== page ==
By Sam Creighton
It’s the night before Conference begins and the Presidential candidates are holding secret courts and clasping hands, hoping to win over wavering delegates. Liam Burns, current NUS Scotland President and hopeful in the national presidential race, was charming the crowds in a bid to close the ground between himself and the current favourite, Shane Chowen.
“It’s not surprising I’m the underdog” he said “I’m not the establishment candidate as I’m challenging what the establishment are saying about some of our wins and how we take some of our movement forward. I don’t see it as a problem though”. While his endorsement by Labour Students means his anti-establishment credentials remains to be seen, his immediate personability shows why Scotland are so staunchly backing him.
Burns has a strong record in Scotland, holding back the implementation of tuition fees and, against a backdrop of austerity, securing a further £50 million investment into student support over the last two years. “I think there’s a lot of good news stories from Scotland” he declared, adding that “we should rightly be parading them to the Coalition government and saying there is an alternative”. How transferrable is this success though? Higher Education in Scotland exists in a totally different set of circumstances to that of England. Burns however, sees this remove as one of his key strengths, explaining that he’s been “insulated from the consumerisation that’s happened down here.” He strongly argues that his experience and narrative places him perfectly to lead the fight for students to be “co-producers” rather than consumers.
It’s been a controversial year for the NUS and Burns is not too shy to say where he disagrees with the party message. “I think we got our line wrong post the National Demo, I think that when we went straight to condemning what we thought was the hard left we got a justified back lash because it wasn’t just the hard left, we’re in a time now when direct action is absolutely legitimate”. He sees the need to utilise both lobbying and the more militant side of the student movement and he claims this puts him above some of his opponents who “try to treat the two in isolation”. His aim is to find a new way to move forward in the fees campaign and to leave behind the dogmatism of sticking rigidly to one of these traditional tactics which he says have both “lost”. He’s also quick to point out that this divide can be over-stated, declaring that “I’m not convinced of what the the pages of The Guardian would like to believe is a massive fifty-fifty split that students are somehow all occupying buildings or saying that we want lobbying. There is a middle ground and what I think it’s about is trying to pull in those tensions that exist between the two sides. There has to be a different narrative and it has to marry up those two different agendas.”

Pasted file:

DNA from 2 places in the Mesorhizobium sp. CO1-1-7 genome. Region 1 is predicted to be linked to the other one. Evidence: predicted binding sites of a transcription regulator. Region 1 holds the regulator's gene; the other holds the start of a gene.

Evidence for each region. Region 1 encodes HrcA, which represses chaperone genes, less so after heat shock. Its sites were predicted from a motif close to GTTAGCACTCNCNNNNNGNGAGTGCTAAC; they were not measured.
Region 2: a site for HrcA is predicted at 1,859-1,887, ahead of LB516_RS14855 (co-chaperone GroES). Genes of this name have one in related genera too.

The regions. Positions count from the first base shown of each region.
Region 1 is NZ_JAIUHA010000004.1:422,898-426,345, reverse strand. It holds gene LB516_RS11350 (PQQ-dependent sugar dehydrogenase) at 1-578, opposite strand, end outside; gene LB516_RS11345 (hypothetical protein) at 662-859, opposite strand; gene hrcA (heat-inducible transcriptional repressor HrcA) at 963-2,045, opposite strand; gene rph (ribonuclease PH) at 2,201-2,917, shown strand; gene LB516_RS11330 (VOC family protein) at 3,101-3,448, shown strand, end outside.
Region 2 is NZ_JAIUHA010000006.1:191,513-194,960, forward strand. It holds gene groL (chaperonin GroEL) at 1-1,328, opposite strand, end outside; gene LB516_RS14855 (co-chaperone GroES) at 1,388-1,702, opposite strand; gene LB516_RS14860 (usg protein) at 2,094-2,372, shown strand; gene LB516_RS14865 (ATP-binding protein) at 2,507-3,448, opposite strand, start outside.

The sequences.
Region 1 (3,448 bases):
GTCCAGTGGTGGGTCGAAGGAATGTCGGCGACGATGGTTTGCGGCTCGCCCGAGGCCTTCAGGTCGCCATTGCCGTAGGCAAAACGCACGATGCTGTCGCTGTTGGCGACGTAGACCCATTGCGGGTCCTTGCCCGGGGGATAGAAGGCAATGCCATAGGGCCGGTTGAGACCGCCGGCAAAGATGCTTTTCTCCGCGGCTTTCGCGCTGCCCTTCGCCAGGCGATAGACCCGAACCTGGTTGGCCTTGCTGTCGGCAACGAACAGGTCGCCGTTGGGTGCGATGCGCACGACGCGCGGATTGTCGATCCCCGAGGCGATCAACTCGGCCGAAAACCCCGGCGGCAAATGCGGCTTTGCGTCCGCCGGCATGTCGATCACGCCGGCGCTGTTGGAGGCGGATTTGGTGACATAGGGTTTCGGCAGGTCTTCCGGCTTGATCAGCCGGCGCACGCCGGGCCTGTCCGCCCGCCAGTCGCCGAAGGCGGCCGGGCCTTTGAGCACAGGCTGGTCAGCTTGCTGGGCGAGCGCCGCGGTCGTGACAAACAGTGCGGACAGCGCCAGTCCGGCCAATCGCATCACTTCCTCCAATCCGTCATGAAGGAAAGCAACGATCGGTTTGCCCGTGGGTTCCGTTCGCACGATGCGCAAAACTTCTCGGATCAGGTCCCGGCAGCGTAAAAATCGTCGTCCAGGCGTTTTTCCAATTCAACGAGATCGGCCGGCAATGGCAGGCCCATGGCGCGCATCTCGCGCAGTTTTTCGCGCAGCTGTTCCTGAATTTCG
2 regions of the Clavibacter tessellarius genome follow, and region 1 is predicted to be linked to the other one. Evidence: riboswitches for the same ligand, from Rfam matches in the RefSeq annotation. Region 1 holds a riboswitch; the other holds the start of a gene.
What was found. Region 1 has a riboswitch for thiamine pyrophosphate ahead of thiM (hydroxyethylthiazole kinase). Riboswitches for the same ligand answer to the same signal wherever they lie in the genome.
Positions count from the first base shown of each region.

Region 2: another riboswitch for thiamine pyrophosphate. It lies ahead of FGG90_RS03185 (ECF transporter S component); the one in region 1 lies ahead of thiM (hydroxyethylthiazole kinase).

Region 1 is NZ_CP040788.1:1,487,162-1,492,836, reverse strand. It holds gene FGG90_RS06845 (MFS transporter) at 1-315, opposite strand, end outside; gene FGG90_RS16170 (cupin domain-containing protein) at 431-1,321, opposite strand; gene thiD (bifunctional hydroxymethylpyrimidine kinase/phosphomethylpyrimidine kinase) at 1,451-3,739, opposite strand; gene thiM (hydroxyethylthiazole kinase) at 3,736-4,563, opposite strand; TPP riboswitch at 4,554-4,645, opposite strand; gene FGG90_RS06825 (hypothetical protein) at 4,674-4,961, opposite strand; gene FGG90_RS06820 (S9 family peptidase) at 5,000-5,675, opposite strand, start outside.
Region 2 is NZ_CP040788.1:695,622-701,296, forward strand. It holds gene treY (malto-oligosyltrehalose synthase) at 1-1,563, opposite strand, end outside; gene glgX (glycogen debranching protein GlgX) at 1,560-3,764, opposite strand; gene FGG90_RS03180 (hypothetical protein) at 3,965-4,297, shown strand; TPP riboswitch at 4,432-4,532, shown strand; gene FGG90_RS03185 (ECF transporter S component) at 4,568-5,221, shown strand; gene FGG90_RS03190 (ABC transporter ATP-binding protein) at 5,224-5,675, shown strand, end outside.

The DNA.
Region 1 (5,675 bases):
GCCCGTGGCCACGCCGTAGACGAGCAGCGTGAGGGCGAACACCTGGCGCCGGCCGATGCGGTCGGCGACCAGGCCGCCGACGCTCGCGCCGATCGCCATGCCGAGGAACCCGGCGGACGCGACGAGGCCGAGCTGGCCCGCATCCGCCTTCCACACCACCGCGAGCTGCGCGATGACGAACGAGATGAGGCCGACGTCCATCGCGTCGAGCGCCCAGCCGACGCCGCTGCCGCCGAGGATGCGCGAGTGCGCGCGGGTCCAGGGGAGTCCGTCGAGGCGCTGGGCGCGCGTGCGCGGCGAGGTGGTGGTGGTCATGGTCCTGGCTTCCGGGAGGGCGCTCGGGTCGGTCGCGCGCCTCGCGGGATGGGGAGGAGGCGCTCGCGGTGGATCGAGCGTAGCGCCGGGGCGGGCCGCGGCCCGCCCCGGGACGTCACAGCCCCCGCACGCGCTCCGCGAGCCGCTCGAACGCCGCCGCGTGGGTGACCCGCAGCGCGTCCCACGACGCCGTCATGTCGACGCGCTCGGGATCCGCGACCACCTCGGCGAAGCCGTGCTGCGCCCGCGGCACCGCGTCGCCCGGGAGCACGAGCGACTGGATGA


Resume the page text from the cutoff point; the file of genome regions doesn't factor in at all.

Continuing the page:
Momentum is one of the key words of Burns’s campaign, he feels that it is something lacking in the current movement that needs to be revived. To achieve this he’s proposed an annual conference for young people and an yearly national demonstration. “We’re not going to be here in three years time when this debate becomes real again” he explains “and what I’m really clear on is that we need that generation to have ownership of it. We have a whole generation of students coming into their first year who will be paying 9k fees, who have had their EMA snatched away from them. These students need to show that there is a national purpose as well as a national movement.”
While the issue of fees will inevitably dominate Conference, like all candidates, Burns wants to draw attention to other areas as well. He is pushing for a rethink of how the NUS approaches student support. He says that in a climate where SUs are negotiating with their colleges of different levels of bursaries and fee waivers NUS should be able to provide them with solid evidence and statistics as to which option is better for students.
While he obviously hopes to win, Liam Burns has no delusions that he will go down in the annals of history and he feels that if any of the candidates are hoping to make substantive change then they are running for the wrong job. “One of the sad things is that I don’t think the next NUS President is going to achieve much on the national level at all, I don’t think the parliamentary mechanisms are there. I’m not sure that the opportunities are going to lend themselves to making policy shifts, what I’m clear on is that this is going to be about building a foundation, about going into schools and getting the next generation of activists and making sure that next time we have far more momentum behind our campaign that we did this time round.”